Thursday’s Cabinet’s decision to reserve 50% seats in Panchayats for women while stonewalling the Women’s Reservation Bill must, therefore, be seen for what it is: a bid to divert attention from the much larger issue at stake. There is no reason why the rest of the country, especially its womenfolk, should fall for it.
IMPLICATIONS OF THE BILL
The main provisions of the Bill, as introduced in the Rajya Sabha in May 2008, are:
1. Not less than one-third of seats to be reserved in the Lok Sabha and State Legislative Assemblies for women.
2. One-third of the total number of seats reserved under clause (2) of article 330 (the existing quota for Schedule Castes and Scheduled Tribes) to be reserved for women belonging to the Scheduled Castes or the Scheduled Tribes.
3. Reservation of seats to cease to exist or expire after 15 years of the commencement of the constitutional amendment.
4. To select women candidates through a system of rotation, by which one third of the total number of constituencies to be reserved for women candidates, will be determined through a draw of lots.
5. To consider extending the reservation to Rajya Sabha and the Legislative Councils of States, without making any definite provisions within the scope of the current Bill.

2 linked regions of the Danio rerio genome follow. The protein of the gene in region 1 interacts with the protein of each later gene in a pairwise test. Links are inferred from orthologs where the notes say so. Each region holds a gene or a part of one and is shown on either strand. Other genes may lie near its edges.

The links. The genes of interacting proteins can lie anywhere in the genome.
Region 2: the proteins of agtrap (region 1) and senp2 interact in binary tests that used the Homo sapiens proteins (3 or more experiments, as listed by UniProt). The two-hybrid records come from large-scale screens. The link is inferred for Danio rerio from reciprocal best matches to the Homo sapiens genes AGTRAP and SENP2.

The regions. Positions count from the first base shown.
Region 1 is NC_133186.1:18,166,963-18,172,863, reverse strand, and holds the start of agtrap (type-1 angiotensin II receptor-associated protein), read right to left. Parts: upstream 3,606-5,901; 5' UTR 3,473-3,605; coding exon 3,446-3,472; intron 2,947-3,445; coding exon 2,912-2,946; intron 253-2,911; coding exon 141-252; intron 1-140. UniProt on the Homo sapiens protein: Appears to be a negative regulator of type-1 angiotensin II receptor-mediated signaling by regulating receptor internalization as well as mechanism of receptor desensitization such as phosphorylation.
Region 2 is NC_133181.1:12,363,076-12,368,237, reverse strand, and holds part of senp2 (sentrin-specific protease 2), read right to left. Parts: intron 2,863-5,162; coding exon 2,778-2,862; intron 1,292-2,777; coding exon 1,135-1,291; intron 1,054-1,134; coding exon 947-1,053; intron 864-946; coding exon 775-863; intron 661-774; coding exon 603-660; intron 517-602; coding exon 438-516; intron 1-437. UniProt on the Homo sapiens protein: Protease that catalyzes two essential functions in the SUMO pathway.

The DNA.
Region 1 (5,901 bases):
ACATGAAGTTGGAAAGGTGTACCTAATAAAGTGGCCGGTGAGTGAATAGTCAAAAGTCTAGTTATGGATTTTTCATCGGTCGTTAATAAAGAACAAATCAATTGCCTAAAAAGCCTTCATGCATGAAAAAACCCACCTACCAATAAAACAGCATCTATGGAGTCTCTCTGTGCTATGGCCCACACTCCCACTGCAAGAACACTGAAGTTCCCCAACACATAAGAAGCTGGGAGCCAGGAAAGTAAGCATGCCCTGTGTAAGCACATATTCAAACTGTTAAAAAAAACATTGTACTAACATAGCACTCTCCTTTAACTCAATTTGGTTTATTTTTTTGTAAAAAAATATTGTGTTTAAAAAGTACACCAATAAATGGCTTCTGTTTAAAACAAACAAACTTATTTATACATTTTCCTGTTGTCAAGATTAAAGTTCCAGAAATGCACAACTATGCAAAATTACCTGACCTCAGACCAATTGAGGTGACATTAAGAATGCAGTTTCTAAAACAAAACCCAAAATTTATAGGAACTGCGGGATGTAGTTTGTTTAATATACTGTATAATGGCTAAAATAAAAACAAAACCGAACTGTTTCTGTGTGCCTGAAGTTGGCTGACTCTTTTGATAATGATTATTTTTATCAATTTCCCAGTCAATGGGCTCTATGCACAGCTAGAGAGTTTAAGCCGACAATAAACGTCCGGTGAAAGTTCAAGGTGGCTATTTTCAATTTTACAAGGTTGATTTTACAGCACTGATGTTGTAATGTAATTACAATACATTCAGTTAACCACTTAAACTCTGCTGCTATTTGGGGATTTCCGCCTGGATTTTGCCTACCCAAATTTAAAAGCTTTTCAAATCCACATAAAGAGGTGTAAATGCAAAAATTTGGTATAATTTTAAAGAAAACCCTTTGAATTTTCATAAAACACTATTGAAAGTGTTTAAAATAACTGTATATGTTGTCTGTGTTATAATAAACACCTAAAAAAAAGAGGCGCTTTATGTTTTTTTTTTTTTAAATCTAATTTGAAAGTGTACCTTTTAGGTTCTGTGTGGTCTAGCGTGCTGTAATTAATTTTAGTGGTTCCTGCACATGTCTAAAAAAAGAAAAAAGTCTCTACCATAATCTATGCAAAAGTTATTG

KEY SUMMARY AND ANALYSIS
1. There are divergent views on the reservation policy. Proponents stress the necessity of affirmative action to improve the condition of women. Some recent studies on panchayats have shown the positive effect of reservation on empowerment of women and on allocation of resources.
2. Opponents argue that it would perpetuate the unequal status of women since they would not be perceived to be competing on merit. They also contend that this policy diverts attention from the larger issues of electoral reform such as criminalisation of politics and inner party democracy.
3. Reservation of seats in Parliament restricts choice of voters to women candidates. Therefore, some experts have suggested alternate methods such as reservation in political parties and dual member constituencies.